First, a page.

The McCook tribune. (McCook, Neb.) 1886-1936, November 21, 1890, Image 7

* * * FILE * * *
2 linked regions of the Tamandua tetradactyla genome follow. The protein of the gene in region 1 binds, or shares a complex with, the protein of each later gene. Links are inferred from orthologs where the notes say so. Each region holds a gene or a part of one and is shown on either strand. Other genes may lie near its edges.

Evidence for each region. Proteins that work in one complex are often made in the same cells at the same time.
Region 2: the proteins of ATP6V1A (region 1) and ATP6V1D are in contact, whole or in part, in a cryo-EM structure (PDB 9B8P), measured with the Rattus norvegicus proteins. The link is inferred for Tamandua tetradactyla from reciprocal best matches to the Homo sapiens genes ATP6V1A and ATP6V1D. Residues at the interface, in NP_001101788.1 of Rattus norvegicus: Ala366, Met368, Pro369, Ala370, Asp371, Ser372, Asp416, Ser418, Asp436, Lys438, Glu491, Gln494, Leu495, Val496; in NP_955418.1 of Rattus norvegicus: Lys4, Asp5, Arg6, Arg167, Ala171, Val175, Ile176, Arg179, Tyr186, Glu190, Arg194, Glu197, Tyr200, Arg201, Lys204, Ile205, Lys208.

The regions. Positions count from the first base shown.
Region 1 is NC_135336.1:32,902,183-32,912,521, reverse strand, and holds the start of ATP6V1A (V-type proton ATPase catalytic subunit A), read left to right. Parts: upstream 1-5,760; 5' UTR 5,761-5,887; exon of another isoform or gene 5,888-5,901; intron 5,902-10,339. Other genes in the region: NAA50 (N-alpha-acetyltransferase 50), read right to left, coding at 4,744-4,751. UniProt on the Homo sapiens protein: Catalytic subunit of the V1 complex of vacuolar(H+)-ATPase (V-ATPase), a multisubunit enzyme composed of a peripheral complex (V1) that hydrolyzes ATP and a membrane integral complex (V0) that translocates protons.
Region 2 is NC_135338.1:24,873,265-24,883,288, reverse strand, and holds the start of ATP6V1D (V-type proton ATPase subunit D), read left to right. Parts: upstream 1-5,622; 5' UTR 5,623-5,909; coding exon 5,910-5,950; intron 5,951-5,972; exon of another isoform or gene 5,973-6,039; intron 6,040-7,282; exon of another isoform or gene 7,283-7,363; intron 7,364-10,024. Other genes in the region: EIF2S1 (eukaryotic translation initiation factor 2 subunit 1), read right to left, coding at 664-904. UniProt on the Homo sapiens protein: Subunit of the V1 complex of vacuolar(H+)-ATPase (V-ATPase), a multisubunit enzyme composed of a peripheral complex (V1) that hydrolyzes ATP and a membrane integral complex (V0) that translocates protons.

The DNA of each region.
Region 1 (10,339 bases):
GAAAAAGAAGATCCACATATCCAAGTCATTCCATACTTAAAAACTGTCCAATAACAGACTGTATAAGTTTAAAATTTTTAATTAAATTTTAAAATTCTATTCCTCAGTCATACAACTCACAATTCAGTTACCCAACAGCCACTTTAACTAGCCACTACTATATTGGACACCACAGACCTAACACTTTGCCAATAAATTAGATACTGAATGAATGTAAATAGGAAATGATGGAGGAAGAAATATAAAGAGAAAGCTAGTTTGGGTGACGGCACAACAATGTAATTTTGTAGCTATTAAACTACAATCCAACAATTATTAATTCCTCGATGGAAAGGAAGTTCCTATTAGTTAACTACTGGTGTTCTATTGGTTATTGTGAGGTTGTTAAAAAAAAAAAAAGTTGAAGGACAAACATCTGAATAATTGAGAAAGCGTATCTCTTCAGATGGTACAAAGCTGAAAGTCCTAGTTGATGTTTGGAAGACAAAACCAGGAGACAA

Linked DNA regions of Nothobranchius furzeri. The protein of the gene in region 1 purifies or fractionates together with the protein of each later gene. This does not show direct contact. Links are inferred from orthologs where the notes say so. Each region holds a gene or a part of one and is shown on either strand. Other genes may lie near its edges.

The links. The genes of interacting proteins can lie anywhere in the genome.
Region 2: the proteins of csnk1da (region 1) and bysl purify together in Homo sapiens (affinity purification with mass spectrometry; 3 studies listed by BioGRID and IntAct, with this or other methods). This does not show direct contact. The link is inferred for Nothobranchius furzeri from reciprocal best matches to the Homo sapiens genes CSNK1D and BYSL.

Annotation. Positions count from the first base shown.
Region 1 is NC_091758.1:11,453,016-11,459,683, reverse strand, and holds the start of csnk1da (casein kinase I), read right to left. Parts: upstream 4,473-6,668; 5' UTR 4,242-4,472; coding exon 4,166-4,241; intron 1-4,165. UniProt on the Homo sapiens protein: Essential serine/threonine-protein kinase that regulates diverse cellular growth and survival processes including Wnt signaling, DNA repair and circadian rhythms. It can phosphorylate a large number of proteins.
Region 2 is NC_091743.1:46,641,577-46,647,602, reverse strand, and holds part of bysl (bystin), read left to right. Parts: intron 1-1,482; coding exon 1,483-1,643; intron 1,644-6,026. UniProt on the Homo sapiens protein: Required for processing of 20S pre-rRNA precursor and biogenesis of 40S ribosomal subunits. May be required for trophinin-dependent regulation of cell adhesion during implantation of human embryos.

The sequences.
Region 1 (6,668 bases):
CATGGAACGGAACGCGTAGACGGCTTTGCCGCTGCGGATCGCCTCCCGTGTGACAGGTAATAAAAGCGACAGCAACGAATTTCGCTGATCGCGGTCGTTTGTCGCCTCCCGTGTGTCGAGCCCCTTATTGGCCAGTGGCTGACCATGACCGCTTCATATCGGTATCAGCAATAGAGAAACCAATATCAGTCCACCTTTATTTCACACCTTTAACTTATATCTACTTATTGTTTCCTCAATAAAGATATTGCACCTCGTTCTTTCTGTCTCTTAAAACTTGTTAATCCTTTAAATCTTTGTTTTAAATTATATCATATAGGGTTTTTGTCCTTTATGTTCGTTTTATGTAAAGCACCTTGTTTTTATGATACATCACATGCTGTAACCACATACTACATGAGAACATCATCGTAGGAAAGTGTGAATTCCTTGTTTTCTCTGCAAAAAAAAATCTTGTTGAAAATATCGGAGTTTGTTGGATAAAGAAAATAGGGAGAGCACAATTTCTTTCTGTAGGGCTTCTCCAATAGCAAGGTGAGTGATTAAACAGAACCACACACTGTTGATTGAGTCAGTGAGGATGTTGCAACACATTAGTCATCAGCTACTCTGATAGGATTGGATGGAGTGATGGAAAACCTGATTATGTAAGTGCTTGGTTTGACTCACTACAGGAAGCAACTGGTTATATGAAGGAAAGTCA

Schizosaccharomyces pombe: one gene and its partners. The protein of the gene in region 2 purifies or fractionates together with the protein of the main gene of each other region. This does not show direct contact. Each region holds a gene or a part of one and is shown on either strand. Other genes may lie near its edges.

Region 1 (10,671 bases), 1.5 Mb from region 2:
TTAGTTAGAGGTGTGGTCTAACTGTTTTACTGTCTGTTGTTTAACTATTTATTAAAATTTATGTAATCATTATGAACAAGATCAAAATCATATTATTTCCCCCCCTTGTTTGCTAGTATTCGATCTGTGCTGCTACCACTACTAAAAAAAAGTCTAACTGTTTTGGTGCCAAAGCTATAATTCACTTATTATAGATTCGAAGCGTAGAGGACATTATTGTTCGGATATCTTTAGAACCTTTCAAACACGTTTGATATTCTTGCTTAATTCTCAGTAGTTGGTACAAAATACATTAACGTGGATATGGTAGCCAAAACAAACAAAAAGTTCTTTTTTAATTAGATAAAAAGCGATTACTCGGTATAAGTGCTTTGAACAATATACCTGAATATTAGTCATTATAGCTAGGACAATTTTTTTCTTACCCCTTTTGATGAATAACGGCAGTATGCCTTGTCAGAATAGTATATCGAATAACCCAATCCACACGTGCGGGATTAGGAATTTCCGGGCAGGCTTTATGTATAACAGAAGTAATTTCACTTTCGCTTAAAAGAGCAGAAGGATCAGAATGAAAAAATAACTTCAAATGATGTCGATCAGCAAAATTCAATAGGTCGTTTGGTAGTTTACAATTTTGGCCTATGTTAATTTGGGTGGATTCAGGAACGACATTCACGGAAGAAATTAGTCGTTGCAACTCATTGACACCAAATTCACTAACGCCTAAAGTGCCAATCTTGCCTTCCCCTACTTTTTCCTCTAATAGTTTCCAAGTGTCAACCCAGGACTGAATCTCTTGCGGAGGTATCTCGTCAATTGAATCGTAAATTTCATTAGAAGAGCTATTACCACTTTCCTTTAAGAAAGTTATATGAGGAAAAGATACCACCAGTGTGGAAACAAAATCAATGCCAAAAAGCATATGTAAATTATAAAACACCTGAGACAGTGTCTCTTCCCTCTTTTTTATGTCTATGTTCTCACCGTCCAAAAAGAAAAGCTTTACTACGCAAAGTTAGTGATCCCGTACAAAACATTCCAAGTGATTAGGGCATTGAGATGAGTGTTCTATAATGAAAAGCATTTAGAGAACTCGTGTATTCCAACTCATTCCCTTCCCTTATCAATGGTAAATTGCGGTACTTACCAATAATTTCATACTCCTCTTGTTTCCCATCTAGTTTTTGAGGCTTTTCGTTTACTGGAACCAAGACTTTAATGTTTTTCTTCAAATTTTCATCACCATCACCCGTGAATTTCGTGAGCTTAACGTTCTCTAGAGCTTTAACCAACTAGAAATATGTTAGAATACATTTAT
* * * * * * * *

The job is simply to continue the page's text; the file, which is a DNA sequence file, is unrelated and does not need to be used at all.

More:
II * What is Castoria Is Dr. Samuel Pitcher's prescription Tor Infants and Children. It contains neither Opium , Morphine nor other Narcotic substance. It is a harmless substitute for Paregoric , Drops , Soothing Syrups , and Castor Oil. It is Pleasant. Its guarantee is thirty years' use by millions of Mothers. Castoria destroys Worms and allays feverishness * Castoria prevents vomiting Sour Curd , cures Diarrhoea and Wind Colic. Castoria relieves teething troubles , cures constipation and flatulency * Castoria assimilates the food , regulates the stomach and bowels , giving healthy and natural sleep. Cas toria is the Children's Panacea the Mother's Friend * ' N Castoria. . "Castoria Is an excellent medicine for chil Nte&j dren. Mothers have repeatedly told me of its good effect upon their children. " Da. G. C. OSGOOD , te&j " - . Lowell , Mass. i is the best remedy for children of Acquainted. I hope the day ia not " 7 ider the real . -oeJl'istoria in- icharo trcf s Froiat fetverij Sf afrfe ID. IB. The Best Equipment in the Republican Valley. W. C. BULLARD & CO. LTME , HARD CEMENT , AND DOORS , BER. WINDOWS , . SOFT . . BLINDS. COAL. -JoJ- RED CEDAR AND OAK POSTS. 4 U. J. WARREN , MANAGER. 1 FtB I nliPF Pit uu , = DEALERS INI LUMBER ! . Sash , Doors , Blinds , Lime , Cement , HARD AND SOFT COAL. HUMPHREYS' Da. HDMPHBEra * SPECIFICS are scientifically and carefully prepared prescriptions ; used for many rears In private practice with sncccss.ond for over thirty years used by the people. Every single Spe- jlflc Is a special cure for the disease named. These Specifics cure without drugging , purg ing or reducing the system , and are in fact and deed the sovereign remedies of the World. . . . ruFnuscirAiinus. CURES. * Fevers. Congestion , Inflammation. . . I Worms , Worm Fever. Worm Colic. . ! Crying : CollcorTeethlngof Infants . JHarrhca , of Children or Adults. . . . i Dysentery , Griplng-Blllous Colic. . . . [ Cholera Morbns , vomiting ' OoBEhH , Cold , Bronchitis. . . . : . . . ! Nenralcin , Toothache.Fnceache. . . . t Headaches , SlckHeadache , Vertigo i Dyspepsia , Bilious Stomach . . . . . . . . . HnDDircBfled or F8.1niul eriods. t AVuoopinsr Conch , violcntCoughg. . - Cpneral Uebllitv.i'hyslcalWeakness . ' KldnoyJHsense f Ncrvons Debility. . . . . . . . . . . . . . . . . - I. I Urinary Wcnkpeis , Wetting Bed. . , ' Diseases of thcHcartralpltatlonl. ts , or sent postpaid on receipt. rice. MPnnETS' lUxuAi , (144 pages ) SP E O I F I C S /7 / ChiIdrenCry forPitcherys _ JCastorfa : Castoria , , * Castoria Is so well adapted to children tbm I recommend it as superior to any prescription known to me. " H. A. Ascaxn , M. D. , Ill So. Oxford St. , Brooklyn , N. Y. "Our physicians in the children's depart ment have spoken highly of their experi ence Jin their outside practice with Castoria , and although we only hare among our medical supplies what is known as regular products , yet ire are free to confess that th its of Castoria has won us to look with ar upon it. " "UNITED HOSPITAL AMD DISPENSABT , Boston , Mar * C. Sierra , Pres. , .v Straat. NVvor VnWIr THE WHITE LINE TRANSFER , W. M. ANDERSON , PROPRIETOR. * V ' ' * 1 14- The best equipment In the city. Orders left fit the office on Lower Main Avenue will re ceive prompt attention. Children Cry for Pitcher's Castoria. When Baby tras clct , wo gave her Castori * . When she was a Child , she cried for Castoria , When she became Miss , she clung to Cactoria , When she had Children , she gave them Castoria For LOST or PARING - WEBS general utd HEKYOUS DEEllirrj ftlNli'lnlil wesineM of Body end Kind , Effect ! liUiliillJof Error ! or Excesses in Old or Touar , obn f , Kobie II AS HOOD IWIjr Btjtortd. HOT ( mluitt * 7l Btrtvtll nUK.OXDKTIXO'nDbKQlf8AFAHTSdF ODY. Abielattlr BmlUllar HOU ! TKUTWUT-BtuBti ! a iiy Prieripllra Bock , npluiUeBMi prtc ° * * Um ERIEUEOIGALCO. , ! MEERSCHAUM IN CHUNKS. It Comes From Turk y , and In Chiefly Used for Pipes. The meerschaum comes from Turkey iu boxes. A box holds about fifty pounds , and is worth from $20 to $300. according to the size aud quality ot the pieces. It looks like plaster of pans smoothed off and rounded. The amber looks like beeswax or large pieces of resin. It comes in pieces , and is worth from $2 to $20 a pound. Meerschaum to make a live-dollar pipe costs about $2.50. The amber tips raw costs about one-quarter or one-half as much. When an order coaies for a pipe the proprietor goes through the stock oi meerschaum to get a piece out ol which the pipe can be cut with as littla loss as possible. Four-fifths of thci meerschaum is wasted , though the chips are often saved aud made iuto imitation meerschaum pipes. The meerschaum is first cut ou a cir cular saw into a piece a little larger , than the pipe. If tlie cutting shows holes or cracks , the piece is cost aside. Then it is soaked in water for iiftcen minutes and cut the rough shape with a knife. Then a hole is drilled through it , and it is turned with a lialf motion. AftK. the turning the stem is inserted. It is smoothed off when dry , boiled in , wax and polished , then it is ready to be sold. The amber is worked with a chisel and turning wheel. The chisel is sharp aud razor-like. A clumsy operator would cut his fingers off with it. An old operator takes the piece oi amber in his hand and rounds it with the chisel , the forefinger of the left hand serving as a guide for the chisel to play. When it is rounded it is held against the face of a roughened wheel until it is turned to approximately the required size. Then it is put in the same turning wheel aud a hole is bored through it. This is for the more common and cheaper amber stems , the same kind that are put in brierwood pipes , which sell for 50 aud 75 cents. It does not take more than a quarter or a half-hour to finish one of these stems. A stem for a more costly pipe will take a day. The shortest time in which a good meerschaum pipe can be n : ide is three days. That is for a plain pipe. If the pipe is to bo carved that time has to be added. Workmen have spent months on carviug one pipe. The dust and chips from the amber and meerschaum are saved. The amber dust is melted and made into amberine. The meerschaum dust is chopped up and * i * worked _ _ j. iuto a paste i , from which umuiuuu uieersciiaum pipes are made. It is a common idea that real meerschaum can be told from imitation meerschaum by the fact that real meer schaum floats ou water , but imitation meerschaum floats also. Imitation meerschaum can be made to color better than real meerschaum though it does not last so long , aud the color is likely to in streaks. " It come is hard for a man who is not in the business to tell a real from an imitation meerschaum. The best quality of meerschaum fre-x quently has air-holes and cracks in it. How Many Words in English ? An interesting question suggested by an ancient waif of a book is the number of English words now existing. Considerable difference of opinion exists on this point. 'Mr. George P. Marsh , an American author of repute , in his "Lectures on the English Lan guage , " estimates that the number ( in 1861) "probably does not fall short of 1004000 ; ' and large additions , especial ly In art and science , have come into use since that date. Other writers , however , come to a different conclu sion , and think that 40,000 would in clude the whole. It depends a good deal on how calculations are made. If all the subsidiary words participles and the like are to be taken into ac- couut , it will swell the sum total ? e'ry considerably. Taking the first three words that oc cur at random , we lind that from demonstrate , " in one of our modern dictionaries , there are thirteen deriva tives : from the word "bright" there are twelve , and from "deplore" there are ten. There is also redundance in other forms. In one of Todd's editions of Dr. Johnson there are upward of eigh ty words with the prefix "all" all-com plying , all-divining , all-drowsy , and so on a very notable instance of diction- ai-y padding. In ways like these the vocabulary may be indefinitely in creased. Probably , if we take leading words and all their derivatives , the number at the present time will ex ceed Mr. Marsh's estimate. An ap proximate verification of this may be found by multiplying the numbe'r of Eages in any goo'd modern dictionary y the average number of words in a page. Shakspeare's works , it is believedin clude about 15,000 separate words , and Miltmi's about 8,000 ; but from' these ligurwe have no criterion of the ex tent of the actual English vocabulary. It may be mentioned here that while Cockeram has only about 7,000 or 8- 000 words , there are in Bailey's Diction ary approximately About 86,000 , and in Johnson's not more than that. ID some of the larger modern works , again , the figures , as has been said , reacli to upward of 100,000. Clianiber'f ' Journal. TVhich Is Your Right Hand ? An anatomist toldme the other day that I could not tell him which was my right hand. I immediately held out m } * right hand , but he objected. He said that he did not say that I should not show or extend my right hand , but that I could tell him which was my right hand that is , that I could not describe it in words so that one who had never heard of the distinction we make between the right and left hands would be able to find it. I thought that would be easy enough also untu I took time to think the matter over , then I gave it up , for on the outside of the human bed } ' there is nothing to dis tinguish the right hand from the left. No one can describe it in words so that an ignorant person ( onenotknov > ing the distinctions we make ) can find and locate it. St. Louis Republic. The table upon which Oliver Crom well signed the death warrant of Charles I. was sold recei\tly to a LOB- don antiquary for $710. STORY OF A TYPEWRITER. * How a Girl In Boy's Clothes Imposed on f Real-Estate Man. The "prettv typewriter" has become a feature in the business life which can not be ignored or lightly treated. She is here to stay and in her own sweet way kuows she is a power in the laud. Lawyers , doctors , merchants , real- estate dealers , brokers , and business men generally are under her gentle sway. They may not acknowledge it ; indeed , may hardly realize it , but they can not get along without her. In her demure eyes is seen no evidence that she knows this , but she does all the " same. A certain real-estate broker , who lives with his wife at a certain fashion able hotel on the South side , knows it , too , and knows it so hard one can al most bear him think about it. Re cently ho decided to be in the business swim" and was thoughtless eriough to tell his wife all about it. tiat man. a Chicago real-estate dealer and pre sumably one of the smartest men in the world , actually told his wife that" " he wanted to employ a pretty type writer. Did Mrs. Real-Estate Broker cotton to the idea , and meeklv say that he kuew what was best ? Jlardly. She is the wife of a Chicago broker , and naturally knows a thing or two when she can think of it. She thought of one of 'em when he spoke about the girl typewriter. To herself she said : "No , you dou't ; not if I can stop it , and I rather think I can. " Parenthetically it may be observed that if she hadn't tried to stop it the subsequent adventures would never have happened. To her husband she said : "Wouldn't it be better to em ploy the elevator boy ? He's a bright , handsome llow , very smart , and would soon ream. He asked me only a few clays ago if I knew of a position he could fill. He could run errands , aild a girl couldn't , you know. " Now , this particular boy ran the ladies' elevator at.tliat particular hotel and was the pet of all the' ladies. The real-estate broker knew his M'ife. He knew it would not be wise to hire a girl under the circumstances , and so a' ' few days afterward Harry , the elevator- boy , was struggling with a typewriter ] aud running errands at his oflice. ( A few days later the office-boy hap- , pencil to draw out his trousers to bu * > n his shoe aud the gentleman was sur prised by a vision of silk-clocked stock ings , gay with brilliant stripes , and a limb very shapely for a half-grown , bov. The real-estate "niun didn't siv' anything , but he was rather surprised for a real-estate man. Not long afterward "Hairy" returned from : i hurried errand all out of breath ? Who * ever saw a messenger or an oflice boy out of breath ? Harry wrote many letters during the days which followed , siacl everybody kuows that "vidders" are "wex-y dangerous. " A few days ago he wa's very busy writing a letter , when the broljer intentionally interrupted him by sending him upon an errand. Be tween the sheets of blotting-paper up on "Harry's" desk was found a most erotic note. An hour later "Harry" was in tears , confessed her sex , and left. There's a nice position in that office for a pretty typewriter. Chicago Times. Some "Warm Weather. It will perhaps assuage the discom forts of the summer to read some past experiences with heat , compiled by a German statistician. In the year G27 the springs dried up and men fainted with the heat. In 879 it was impossi ble to work in the open fields. In the year 993 the nuts on the trees were "roasted" as if in a baker's oven ! In 1000 the rivers in France dried up. and the stench from the dead fish and other matter brought pestilence into the land. The heat in the year 1014 dried up the rivers and the brooks in Alsace-Loraine. The Rhine was dried up in the year 1132. In the year 1152 the heat was so great that egjrs could be cooked in the sand. In 1227 it is recordedthat , many men and animals came by their death through the in tense bent. In the year 1303 the waters of the Rhine and Danube were partially dried up , and the people passed over on foot. The crops were burned up in the year 1394 , and in 1538 the Seine and the Loire were as dry land. In 1556 a great drought swept through Europe. In 1G14 in France , and even in Switzerland , the brooks and the ditches were dried up. Not less hot were the years 1646 , 1679 and 1701. In the year 1715 from the month of March till October not a drop of rain fell ; the temperature rose to 38 degrees Reamur. and in favored places the fruit trees blossomed a. second time. Extraordinarilv hot were the years 1724 , 1746 , 1756 "and 1811. The summer of 1815 was so hot that the places of amusement had to be closed. The Cost of Newspapers. From a suggestive article on news papers , by Ehgene M. Camp , in the Century , we quote as follows : "What ia the total annual cost to the wholesale Eurchases of news namely , the pub- shers of the entire news-product of the United States ? An answer to this question would be of interest , but it has never been answered. For several years I have been gathering informa " tion upon which tOj , base .an estimate. "Publishers have uniformly extended me every courtesj' ; nevertheless I find it an exccfeufcig/y difficult quantity to arrive at , and for my figures I do not claim absolute accurac3 % Publishers in this country aniitially expend some thing near the following sums for news : "for press despatches 81F20,00 ( " special " 2,20,000 " localnews 12.SOO.OCO 810,570,000 "The business of the Associated i'ress , a mutual concern which pays nothing for its news , and which serves its patrons at approximate cost , amounts to $1,250,000 per annum ; and that of the United Press , a stock cor poration , is § 450,000 per annum. The former aims to provide news about all important events , in which work $120- 000 in telegraph tolls is expended ; while the latter endeavors , above all else , to provide accounts of events occurring in the vicinity of the re spective papers served. " HOW TO THROW A BASE-BAU. . The Natural imcl Acquired Methods 'Short-Arm Throwing Considered the Ucat. Now a few words regarding the ob jects to be aimed at in general practice. First , as regards throwing. Every ono has what may be called a natural way of throwiug the ball , but this so-called natural way" usually means a per- rcrted method acquired through care lessness , or attempts to throw too hard before the arm is sufficiently accustomed to the work. As a result of this , thcro arc few boys or college men who may not learn a great deaf in the matter of throwing by careful attention for a few weeks to one or two points. The first man to whom attention should be called is the man who takes a hop. skip , and jump before he lets the ball go. No man can run fast enough to beat a thrown ball and , consequently , it takes longer to carry the ball part way and throw it the rest , than it does to throw it all the way. Therefore , the first tiling for the man who has ac quired this trick to do , is to stand still when he gets the ball , and then throw it. The opposite fault to this , is that of leaning awaj * when.throwing. A man gets a sharp grounder , and throws the ball before he has recovered his balance , and the force of his throw is thereby greatly diminished. While this is not nearly so common as the other"fault , it is quite as ditlicult to cor rect. The happy medium between the two is the man who receives the ball and , quickly straightening himself , drives it while leaning forward ; and. as it leaves the hand , takes his single step in the direction of his throw. So much for the feet and body , now for the arm , hand , and wrist. The best and most accurate throw ers are those who continually practice what is culled a "short-arm" throw. To get an idea of the first steps toward the acquisition of this method , let the player take the ball in his hand , and bringing it back just level with his ear , planting both feet firmly , attempt to throw the ball without using the legs or body. At first the throw is awkward and feeble , but constant practice speed ily results in moderate speed and peculiar accuracy. After steady practice at this until quite a pace is ac quired , the man may be allowed to use his legs and body to increase the speed , still , however , sticking to the straight , forward motion of the hand , wrist , aud the arm. The secret of the throw is , of course , keeping the hand in a line with the arm and not swinging it out to the side aud away from the head. iiiucii m iim accuiuuy aim some of the quickness is lost. Certain catchers have brought this style of throw to such a pitch of perfection as to get the ball away toward second al most on the instant it strikes the hands. They aid the throwing by a slight twist of the body. The quickness of this method of throwing is , of course , due to the-fact that there is no delay caused by ulKiw- ing back the arm past the head or by turning the body around , which lose so much valuable time. Its accuracy is due to the fact that it is easier to aim at an object with the hand in front of the eyes than when it is out beyond the shoulder. One can easil } ' ascer tain this by comparing the case of pointing the index finger at any object when the hand is in front of the face , with the difficulty of doing so when the ar i is extended out sideways from the body. Still further , ia the almost round-arm thro wing , which man- play ers use , the hand describes an arc , and the ball must-be let go at the proper paint in the swing , the throw is certain to be wild. In the other method , that of straight-arm throwing , any variation is far more likely to be a variation in height only , and in that re spect the variation may be greater without , lerious error. A straight- arm thrt.v sends a ball much easier"to handle than the side-arm style. The latter is likely % to curve , bound irregu larly , and be more inconvenient for the baseman. In the field throwing should be on a line , as much as possible , and there are few distances to bo covered there that require any "up and over" throwiug. It getting a bj .4 in from a deep out-iield. the distance is some times so great that none but profess ionals or exceptionally strong throw ers can drive the ball in except by giv ing it quite an upward direction ; even then , however , one should be careful to keep the ball fairly well down , as it is far better to have it reach the catcher on the bound than to go sailing "over his head. "Keep it down" is a card inal rule when helding at the home- plate for the field. If a low. ball -be thrown , it is'easier'for the catcher to touch the runner , who in a tight place will invariably slide as close to the ground as possible. A high throw gives the catcher almost no chance to recover and put the ball on the man , whereas a low throw brings his hands in the most advantageous positicn for touching the runner. The same is , of course , true in the case of the catcher's throws to the second or the otlrur bases , to put out the runner. The position of the fingers when throwing a ball is a point upon which there are individual differences of opinion ; but the majority of the best throwers in the country use principally the fore-finger and middle-linger in giving direction to the ball. Waller damp , in St. Nicliolas. The Number Three. There is much superstitious regard for the number three in the popular mind , and the third repetition of any thing is generally looked upon as "a crisis. Thus , an article may twice be " lost and recovered , but the "third time that it is lost it is gone for good. Twice a man may pass through some great danger in safety , but the third time he loses his life. If. however , the mystic third can be successfully passed , all is well. Three was called by Pythagoras the perfect number , and we frequently find its use symbolical of Deity ; thus , we might mention the trident of Nep tune , the three-forked lightning of Jove , and the three-headed dog of Pluto. The idea of trinity is not con fined to Christianity , but occurs in several religions. In myth logy also we find three Fates , three Furies and three Graces ; and coming nearer to our times , introduces his three witches. In public house signs thrco seems to play an important part , for we frequently meet with "Three Cups , ' * "Three Jolly Sailors. " "Three Bells , " "Three Tuns. " "Three Feathers" in fact , that number of almost anything of which a fertile imagination can con ceive a trio. In nursery rhymes and talcs this number is not unknown ; &nd if we look back to thu days of our childhood most of us will call to mind the three wise men of Gotham , who took a sea voyage in a bowl , not to mention the three blind mice that /had their tails cut off by the farmer's wife. Perhaps there is some occult power in the number which governs the division of novels into tl-u-cc volumes and in duces doctors to order their medicine to be taken thrice daily. It is said that some txibes of savages cannot count be yond three ; but although they have no words to express higher numbers per- hap ? wp should be scarcely justified in assuming that they are incapable of appreciating the value of the latter. MAKING A SPEECH. It Usually Involves a Very Serious Physi cal Strain. It may look like a very easy thing for a member , having his speech writ ten , to deliver it during the course of au hour in the House , but it is not such an easy thing as it looks. The average speaker gets a deal of athletic exercise in the course of an hour's speech. There .are some members in the House who can stand and read a speech with out lifting a hand except to turn the pages , and almost without changing position ; and there are others who can talk all day without getting tired ; but the average speaker perspires as if ho were sawing wood. An off-hand speech of ten minutes doc's not count , but the man who throws his arms in the air as if whirling Indian clubs , hammers his desk like a blacksmith , and dances all around the place for an hour or more , is taking very violent exercise. Experience has taught some of them " that it is not safe"to make such a speech without taking extra precautions against cooling off too quickly after wards. I know several members who take extraordinary precautions. They Io not speak often. They know for we'-ks beforehand that they arc to speak , and after all preparations are made for the speech itself , and the day comes for the effort , they have a servant bring a complete change of linen and under wear and a heavy overcoat to the Cap itol , and wait with these tilings at hand until the speech is ended. Then the speaker , with the perspiration potir- ing on mm , rusnes 10 me cioaK-room. where the servant stands with the coat read } ' , and throws it over his shoulders as soon as he conies within reach. Next , the member , with the collar of his overcoat turned up high , tucks his dry underclothing under his arm and makes for the bath-rooms. There he enters the waiting-room , where the temperature is high and thcro can be no draught , being under ground , and waits to cool off a little preparatory tea a bath. There is no more work for him in the House that day. When he has got his bath , he makes for his lodg ings as fast as he can , and stays there until thoroughly rested. Cor. Phila delphia Telegraph. Newspapers. From a "Topic of the Time" in the Century on "Journalists and Ne\vs- I papers , " we quote as follows : "No doubt the present tendency towards I trivialities aud personalities will con tinue until private rights and public j morals are better protected by the laws , aud until the acme of size and profit in newspapers has been reached. j In the race for expansion and power. i the leader who has adopted the read iest means has often imposed his meth ods upon men who would choose the i best means. The fault of a lower tone , here and there , is not chargeable to the great body of workers , for in the profession will be found to-day a high ' average of ability , and conscientious performance of duty ; and never be fore our time have newspapers bcea to command the trained iutclli- 'geuce and taste to enable them to do all they are now doing for the develop ment of art and literature ; all that the newspapers of to day are doing for every good cause , and notably at this moment for that of good government. Capital and financial success are of course essential for the production of a great modern newspaper ; but the public has a right to demand that ' those Avho bear the highest rc- : ' sponsibilities of the profession should issue newspapers which they , as private individuals , would be willing to indorse - ' ' dorse , in every part , as men ot char acter , refinement , and self-respect. " I TVastciI .Eloquence. , \ ' "Matilda , " the young man said , nerv ously , "what I nm going to say rnny sur prise you.but my foeliugs arc lending me on. Encouraged by your kindness , in toxicated by your beauty , and rendered desperate by the conviction thai the hours are fleeing away and that the future can hold nothing worse than the suspense under which I now labor. I have resolved to risli inv fate on the cast ! of the die. " j He loosened his collar , coughed and went ahead. "Other young men , Matilda , mere butterflies of fashion , mny dancu atten dance upon you and flatter you. Listen riot to them. Listen to the voice of sin cere devotion. Other young men , talented , uay , perchance , young men possessed of wealth in abundance , may seek your haud. I am not talented. Matilda , I am not handsome. I have not those delicate little arts that win the affection of women. I am not rich - " "No. Mr. Dennis.said the young beau ty. with a yawn , and rising to her feet , "and I reirret to say also , that you arc not in it.'r Mr. Deunis withdrew from the com petition at once. A Handy Ci ar. An English officer in India was seiz- en by a tiger while smoking a cigar. As the beast was carrying him off he touched his lighted cigar to his side. and presto , change ! he wis dropped like a hot potato , and got up and re turned to his friends. Dved In the fiftieth year of its age. of scarlet fever , PatSri' r.